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OTTAWA — Prime Minister Justin Trudeau sidestepped any question Wednesday asking him to clarify who he was aiming at when he drew a parallel between the record of alleged Chinese interference and the questioning, in the United States, of the legitimacy of the last elections.
“It is extremely important that people can have confidence in our electoral processes. We know that it must worry anyone when there are (…) suggestions that, perhaps, the integrity of our elections has been compromised”, he first replied as he headed to a his caucus meeting.
He was quick to reiterate that information he has had in private and in public indicates that “there was no interference that changed the outcome of our elections”.
The Prime Minister repeated that this was the conclusion of an independent intelligence committee, also saying, this time, that “the chief of elections” also shared the same observation “last night”.
Appearing Tuesday afternoon before a parliamentary committee, the chief electoral officer, Stéphane Perrault, indicated that he was not “in a position to comment on the accuracy of the content of recent reports”.
The Global Network reported citing unnamed sources earlier this month that the Prime Minister was informed last January that China had notably funded at least 11 candidates in the 2019 federal elections.
Mr. Perrault said that he had not learned of the details in the course of his duties at Elections Canada and that, if an investigation were to arise into specific allegations, it would fall within the purview of the Commissioner of Elections. federal rather than his own.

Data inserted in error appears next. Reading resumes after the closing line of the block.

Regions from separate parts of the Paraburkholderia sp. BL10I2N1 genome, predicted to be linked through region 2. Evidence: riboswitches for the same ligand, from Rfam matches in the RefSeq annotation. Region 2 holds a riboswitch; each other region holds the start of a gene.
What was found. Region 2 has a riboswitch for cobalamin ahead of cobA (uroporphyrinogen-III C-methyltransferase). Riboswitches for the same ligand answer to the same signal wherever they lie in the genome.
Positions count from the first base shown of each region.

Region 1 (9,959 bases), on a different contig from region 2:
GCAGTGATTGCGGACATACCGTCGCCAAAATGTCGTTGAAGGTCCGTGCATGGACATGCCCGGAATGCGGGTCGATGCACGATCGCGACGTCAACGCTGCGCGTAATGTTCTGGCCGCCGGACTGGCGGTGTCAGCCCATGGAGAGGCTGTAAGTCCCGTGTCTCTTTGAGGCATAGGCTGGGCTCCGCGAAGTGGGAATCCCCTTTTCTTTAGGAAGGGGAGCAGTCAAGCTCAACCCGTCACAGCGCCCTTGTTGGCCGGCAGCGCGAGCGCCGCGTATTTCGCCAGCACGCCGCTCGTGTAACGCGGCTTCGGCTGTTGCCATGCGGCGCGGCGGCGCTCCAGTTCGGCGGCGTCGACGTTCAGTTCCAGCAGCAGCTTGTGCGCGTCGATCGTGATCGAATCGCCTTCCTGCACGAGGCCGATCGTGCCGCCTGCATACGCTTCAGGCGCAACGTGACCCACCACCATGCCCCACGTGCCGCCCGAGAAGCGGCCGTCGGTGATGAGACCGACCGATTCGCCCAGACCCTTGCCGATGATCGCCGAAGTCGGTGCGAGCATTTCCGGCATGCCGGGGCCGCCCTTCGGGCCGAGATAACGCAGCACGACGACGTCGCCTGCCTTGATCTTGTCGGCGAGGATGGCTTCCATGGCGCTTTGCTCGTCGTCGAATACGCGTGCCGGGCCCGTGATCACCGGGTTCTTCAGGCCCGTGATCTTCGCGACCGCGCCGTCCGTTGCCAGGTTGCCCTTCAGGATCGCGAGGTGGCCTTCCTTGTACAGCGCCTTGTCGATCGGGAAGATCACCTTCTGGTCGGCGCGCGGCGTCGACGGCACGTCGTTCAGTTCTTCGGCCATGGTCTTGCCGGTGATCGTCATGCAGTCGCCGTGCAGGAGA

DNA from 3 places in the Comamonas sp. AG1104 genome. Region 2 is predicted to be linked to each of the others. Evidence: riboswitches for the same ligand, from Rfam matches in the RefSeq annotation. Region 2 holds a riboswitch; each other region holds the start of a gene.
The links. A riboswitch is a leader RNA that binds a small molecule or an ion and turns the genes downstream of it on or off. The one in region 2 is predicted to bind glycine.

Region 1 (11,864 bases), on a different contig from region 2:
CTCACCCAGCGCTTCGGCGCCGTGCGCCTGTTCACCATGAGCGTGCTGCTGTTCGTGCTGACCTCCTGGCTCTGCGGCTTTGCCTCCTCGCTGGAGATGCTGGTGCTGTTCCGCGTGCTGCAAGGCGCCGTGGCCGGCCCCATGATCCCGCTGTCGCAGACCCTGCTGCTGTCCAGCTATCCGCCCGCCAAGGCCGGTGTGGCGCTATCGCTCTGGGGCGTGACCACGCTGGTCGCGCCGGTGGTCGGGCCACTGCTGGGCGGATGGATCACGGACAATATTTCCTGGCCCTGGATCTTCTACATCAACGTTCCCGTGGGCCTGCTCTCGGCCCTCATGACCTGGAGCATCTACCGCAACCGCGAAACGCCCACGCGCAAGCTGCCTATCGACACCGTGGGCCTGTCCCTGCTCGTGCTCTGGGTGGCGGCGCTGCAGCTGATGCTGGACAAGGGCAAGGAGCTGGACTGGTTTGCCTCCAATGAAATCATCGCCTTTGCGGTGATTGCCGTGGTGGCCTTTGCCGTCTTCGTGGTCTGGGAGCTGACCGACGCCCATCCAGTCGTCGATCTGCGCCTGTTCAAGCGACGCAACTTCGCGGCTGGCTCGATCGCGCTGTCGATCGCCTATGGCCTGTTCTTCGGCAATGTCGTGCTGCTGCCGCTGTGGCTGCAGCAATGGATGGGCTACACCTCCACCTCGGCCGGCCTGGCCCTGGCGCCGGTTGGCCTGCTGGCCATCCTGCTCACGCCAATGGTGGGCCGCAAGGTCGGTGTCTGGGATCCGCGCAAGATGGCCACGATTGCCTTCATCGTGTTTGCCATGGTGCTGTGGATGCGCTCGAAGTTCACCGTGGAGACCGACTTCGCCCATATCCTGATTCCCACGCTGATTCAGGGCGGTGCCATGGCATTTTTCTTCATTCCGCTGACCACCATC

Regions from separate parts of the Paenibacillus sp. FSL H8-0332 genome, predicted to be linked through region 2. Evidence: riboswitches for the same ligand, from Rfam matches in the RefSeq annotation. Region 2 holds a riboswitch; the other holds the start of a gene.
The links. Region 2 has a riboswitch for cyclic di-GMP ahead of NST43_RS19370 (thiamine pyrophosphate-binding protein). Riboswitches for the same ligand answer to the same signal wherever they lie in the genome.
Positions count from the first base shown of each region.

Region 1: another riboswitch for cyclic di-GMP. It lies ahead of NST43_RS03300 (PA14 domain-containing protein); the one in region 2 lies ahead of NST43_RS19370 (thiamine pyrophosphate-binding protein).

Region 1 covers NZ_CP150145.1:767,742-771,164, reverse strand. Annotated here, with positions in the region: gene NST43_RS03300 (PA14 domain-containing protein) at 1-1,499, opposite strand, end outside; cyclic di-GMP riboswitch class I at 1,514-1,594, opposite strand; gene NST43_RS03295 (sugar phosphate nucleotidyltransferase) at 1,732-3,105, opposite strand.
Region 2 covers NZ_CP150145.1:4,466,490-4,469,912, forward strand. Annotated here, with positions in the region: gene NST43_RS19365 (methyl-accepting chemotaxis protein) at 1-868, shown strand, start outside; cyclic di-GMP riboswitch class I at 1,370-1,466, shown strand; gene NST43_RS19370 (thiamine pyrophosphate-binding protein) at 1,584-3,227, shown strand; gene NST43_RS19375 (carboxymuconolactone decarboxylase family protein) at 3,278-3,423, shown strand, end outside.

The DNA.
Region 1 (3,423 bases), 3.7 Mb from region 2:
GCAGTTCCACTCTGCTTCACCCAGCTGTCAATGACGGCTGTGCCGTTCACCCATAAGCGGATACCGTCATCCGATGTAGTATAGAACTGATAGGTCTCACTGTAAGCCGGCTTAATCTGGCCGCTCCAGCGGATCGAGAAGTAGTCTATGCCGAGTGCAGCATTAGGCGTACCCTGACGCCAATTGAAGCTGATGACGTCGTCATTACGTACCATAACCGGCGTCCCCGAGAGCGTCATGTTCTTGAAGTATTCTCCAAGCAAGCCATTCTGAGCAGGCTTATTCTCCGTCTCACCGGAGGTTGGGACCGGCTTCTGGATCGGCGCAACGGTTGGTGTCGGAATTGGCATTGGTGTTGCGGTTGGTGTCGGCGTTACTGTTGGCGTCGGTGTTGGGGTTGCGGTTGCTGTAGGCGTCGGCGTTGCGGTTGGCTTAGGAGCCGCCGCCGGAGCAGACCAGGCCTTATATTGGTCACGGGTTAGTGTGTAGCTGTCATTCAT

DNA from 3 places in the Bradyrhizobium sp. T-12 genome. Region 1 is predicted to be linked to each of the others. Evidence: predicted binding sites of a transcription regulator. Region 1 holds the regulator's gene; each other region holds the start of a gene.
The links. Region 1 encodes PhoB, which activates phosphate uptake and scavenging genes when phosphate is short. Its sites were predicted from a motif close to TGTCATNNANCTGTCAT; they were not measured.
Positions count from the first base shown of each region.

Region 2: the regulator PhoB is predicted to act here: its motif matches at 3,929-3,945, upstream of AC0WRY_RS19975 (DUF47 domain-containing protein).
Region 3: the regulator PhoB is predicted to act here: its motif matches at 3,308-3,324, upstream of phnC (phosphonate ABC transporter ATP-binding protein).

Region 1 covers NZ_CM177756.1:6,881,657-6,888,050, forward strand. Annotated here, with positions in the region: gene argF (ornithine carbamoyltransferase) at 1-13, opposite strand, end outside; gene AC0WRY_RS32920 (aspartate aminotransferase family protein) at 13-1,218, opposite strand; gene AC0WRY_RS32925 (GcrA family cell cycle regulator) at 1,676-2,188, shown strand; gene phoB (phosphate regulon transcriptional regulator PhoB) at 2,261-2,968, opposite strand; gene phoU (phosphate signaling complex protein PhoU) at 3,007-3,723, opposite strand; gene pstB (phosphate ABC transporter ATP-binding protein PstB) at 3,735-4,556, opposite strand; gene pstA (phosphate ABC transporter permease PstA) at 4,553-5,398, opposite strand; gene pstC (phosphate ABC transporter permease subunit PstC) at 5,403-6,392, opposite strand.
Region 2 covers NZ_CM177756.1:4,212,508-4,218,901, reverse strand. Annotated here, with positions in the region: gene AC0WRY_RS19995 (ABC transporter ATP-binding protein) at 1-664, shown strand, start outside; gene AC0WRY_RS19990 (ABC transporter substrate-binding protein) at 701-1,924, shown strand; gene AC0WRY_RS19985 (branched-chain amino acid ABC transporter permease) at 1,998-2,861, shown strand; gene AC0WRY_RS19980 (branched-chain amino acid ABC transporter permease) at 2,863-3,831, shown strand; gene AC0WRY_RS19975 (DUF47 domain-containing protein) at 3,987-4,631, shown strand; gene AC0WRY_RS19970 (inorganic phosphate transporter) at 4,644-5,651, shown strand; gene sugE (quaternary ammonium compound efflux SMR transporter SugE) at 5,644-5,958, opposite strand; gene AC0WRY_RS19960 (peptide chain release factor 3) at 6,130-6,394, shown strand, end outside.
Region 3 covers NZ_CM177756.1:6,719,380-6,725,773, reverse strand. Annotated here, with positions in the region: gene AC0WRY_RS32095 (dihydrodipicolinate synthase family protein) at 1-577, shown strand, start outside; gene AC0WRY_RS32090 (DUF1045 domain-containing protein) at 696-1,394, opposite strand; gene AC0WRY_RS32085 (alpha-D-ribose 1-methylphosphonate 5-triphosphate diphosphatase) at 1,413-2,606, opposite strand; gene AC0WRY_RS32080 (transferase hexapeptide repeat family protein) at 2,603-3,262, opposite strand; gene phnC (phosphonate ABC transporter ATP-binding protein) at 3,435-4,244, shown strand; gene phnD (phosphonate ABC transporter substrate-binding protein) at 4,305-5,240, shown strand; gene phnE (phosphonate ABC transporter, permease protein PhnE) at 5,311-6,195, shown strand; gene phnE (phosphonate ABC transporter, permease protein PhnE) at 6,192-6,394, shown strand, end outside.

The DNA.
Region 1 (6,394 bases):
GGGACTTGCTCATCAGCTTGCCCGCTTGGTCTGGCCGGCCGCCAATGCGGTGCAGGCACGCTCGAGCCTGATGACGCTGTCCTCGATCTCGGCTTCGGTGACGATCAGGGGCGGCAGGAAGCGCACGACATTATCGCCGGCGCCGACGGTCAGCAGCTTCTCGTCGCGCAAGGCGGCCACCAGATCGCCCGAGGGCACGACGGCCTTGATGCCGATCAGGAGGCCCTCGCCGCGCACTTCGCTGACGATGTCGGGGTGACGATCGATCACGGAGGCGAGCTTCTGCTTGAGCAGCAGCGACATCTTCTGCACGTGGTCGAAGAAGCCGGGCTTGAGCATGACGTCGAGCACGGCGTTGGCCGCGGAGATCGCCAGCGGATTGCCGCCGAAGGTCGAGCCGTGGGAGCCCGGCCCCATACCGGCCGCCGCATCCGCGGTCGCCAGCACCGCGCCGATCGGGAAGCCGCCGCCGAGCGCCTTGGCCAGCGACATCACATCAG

On Tuesday evening, another parliamentary committee heard from researchers and experts, but no representative from Elections Canada. Senior officials from the Ministry of Foreign Affairs were also to testify, but their appearance was canceled at the last minute, denounced members of this committee.
Anyway, Mr. Trudeau said Wednesday that his government is “pleased to be able to confirm (…) that there have been no attacks on the integrity of our elections”.
He, as he did on Tuesday, maintained that he had instructed his intelligence advisers to “get to the bottom of things” as soon as Global’s first article on the subject was published.
“I get briefed regularly on issues that could concern our institutions and the integrity of our elections and I have not received any information on this.”
Asked whether the link made with the questioning of the electoral results which allowed Joe Biden to succeed Donald Trump was aimed at the opposition parties in the Commons or even at Canadians who are worried about possible Chinese interference, Ms. Trudeau did not respond directly.
Asked to say if she agreed with the parallel and if it should, in her opinion, be made, the Minister of Foreign Affairs, Mélanie Joly, affirmed that “the Prime Minister spoke, then (that she (a) no further comments to add’.
“We respect your work as journalists. It is very, very important. At the same time, we make decisions based on the information we have,” she added when pressed with questions in the scrum.
Allegations of interference by China: Trudeau vague on his link with the United States
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